By J Hutcherson – WASHINGTON, DC (Nov 20, 2012) US Soccer Players – Is it possible to discuss David Beckham without making it about the whole of Major League Soccer? It's tough to argue that there's any separation between Beckham's tenure in MLS and the League's steps forward, but is it fair? We've all read the quotes from club and League officials crediting Beckham with reorienting professional soccer's scope in North America alongside his own statements that cast joining the Los Angeles Galaxy as about significantly more than just winning MLS Cups.
Beckham's entry into this League became a statement of commitment that things would change. Again, if we're being fair, this was more a statement of recommitment for what the League promised from the outset. After all, the original intent was player development aligned with bringing in enough established talent to provide a new soccer league credibility. Had some of those earlier signings worked better in practice than they did in theory, we're describing a different league than the one we got by the mid-2000's.
MLS misstepped, badly enough that now even the main actors will talk about how the League itself was in peril in the era of contraction. Now, there are probably more MLS fans with no firsthand knowledge of the bad old days than do. Expansion added fans and marquee players added a higher profile. The League changed, and though some might question the direction there's no denying the difference.
Placing Beckham in the center of that transformation is probably more fair than unfair. Though the gloss he brought to MLS started to erode with the loan move to Milan, that was a discussion among the most committed fans. The difference between that group and the massive MLS regular season crowds showing up just to get a look at a true superstar is the difference between that troubled league and the one now talking about a 20th club.
Too much? Am I falling for that same line repeated so often it has to be true? The one that credits LA as the true visionaries in this League, taking the steps to instill that superstardom that's the difference for any lasting mainstream appeal in a crowded North American sports marketplace? Maybe, but I'm ok with that. Downplaying Beckham requires a rewrite that takes away too much. It re-crafts the MLS story in a way that frankly is less believable than the influence of one marquee player.
It flatters the League and front offices to argue that progress was already happening by the mid 2000's and a newfound internal inertia was pushing the League out of a rough period. Certainly if we're talking about the kind of progress that ends up with a 19-team circuit and salvaged clubs in once struggling markets. What changed was expectation and belief in the product across those markets, and that needs one ownership going all in by MLS standards.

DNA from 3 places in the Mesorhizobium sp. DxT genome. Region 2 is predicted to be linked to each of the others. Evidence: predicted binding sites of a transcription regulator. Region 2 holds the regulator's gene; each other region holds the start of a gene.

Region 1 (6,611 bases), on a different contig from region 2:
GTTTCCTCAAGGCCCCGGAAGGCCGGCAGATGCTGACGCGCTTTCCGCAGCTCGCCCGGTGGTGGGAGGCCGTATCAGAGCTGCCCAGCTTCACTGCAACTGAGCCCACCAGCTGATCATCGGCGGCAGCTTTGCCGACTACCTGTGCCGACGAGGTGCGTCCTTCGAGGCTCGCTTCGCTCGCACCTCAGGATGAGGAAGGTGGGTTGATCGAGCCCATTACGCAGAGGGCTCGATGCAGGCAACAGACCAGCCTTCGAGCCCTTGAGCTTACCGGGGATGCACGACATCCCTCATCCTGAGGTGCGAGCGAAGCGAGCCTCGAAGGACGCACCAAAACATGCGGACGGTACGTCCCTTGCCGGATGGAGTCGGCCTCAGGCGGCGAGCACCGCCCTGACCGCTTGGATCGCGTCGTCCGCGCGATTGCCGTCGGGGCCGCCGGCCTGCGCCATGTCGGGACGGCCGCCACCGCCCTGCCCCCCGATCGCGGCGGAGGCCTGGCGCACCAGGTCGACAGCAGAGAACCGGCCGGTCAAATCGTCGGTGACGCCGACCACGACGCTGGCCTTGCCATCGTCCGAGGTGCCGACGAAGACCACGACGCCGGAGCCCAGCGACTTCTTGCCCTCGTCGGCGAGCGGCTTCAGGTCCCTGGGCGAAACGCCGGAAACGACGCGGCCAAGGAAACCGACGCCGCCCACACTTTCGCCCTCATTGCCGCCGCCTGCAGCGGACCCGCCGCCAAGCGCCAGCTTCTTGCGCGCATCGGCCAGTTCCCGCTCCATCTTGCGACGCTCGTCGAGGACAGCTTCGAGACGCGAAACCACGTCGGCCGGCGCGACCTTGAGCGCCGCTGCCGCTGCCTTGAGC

The League’s true believers float a silly statistic. MLS outdraws the National Basketball Association and the National Hockey League on average. What that leaves out is percentage of capacity sold and the number of games on the schedule. Both of those items are higher for the arena sports, along with their television deals, salaries, and place in the market as the elite league in their sports. MLS prefers the less scrutinized version, using it as evidence that things are on the up. As they should, since it puts the League in conversation with ones where they don't have a lot in common. It's smart business for a League still in its growth stage 17 seasons later. So is having NBA broadcasts show an MLS player sitting courtside and everyone knowing who he is.
Beckham's role in this growth is undeniable. Along with expansion, the rise of the designated player are the solid indications that things can and will change in MLS. Sure, silly rules designed to limit losses at the expense of competition hamper teams. There's not enough individual control of clubs to set their own destinies potentially at the expense of other teams. All are steps whether or not the League wants to admit they're necessary for a fully established professional sports league.
Yet, for anyone on that long ago and hastily arranged post-holiday conference call where Major League Soccer's commissioner announced that two teams were officially out of business, there's no good argument against a period of sustained success. No one should expect it to be a success that covers all flaws, problems, and eventualities. We know there are teams in this league in trouble at the gate and on the field. We know some brands are significantly stronger than others. We can see that the standings and postseason success don’t necessarily demonstrate the sharp distinction between success and failure.
All of that is part of growth, true for every league in North America. So is the need for the transitional superstar.
J Hutcherson has been writing about soccer since 1999 and has worked as the general manager of the US National Soccer Team Players Association since 2002. Contact him at email@example.com.
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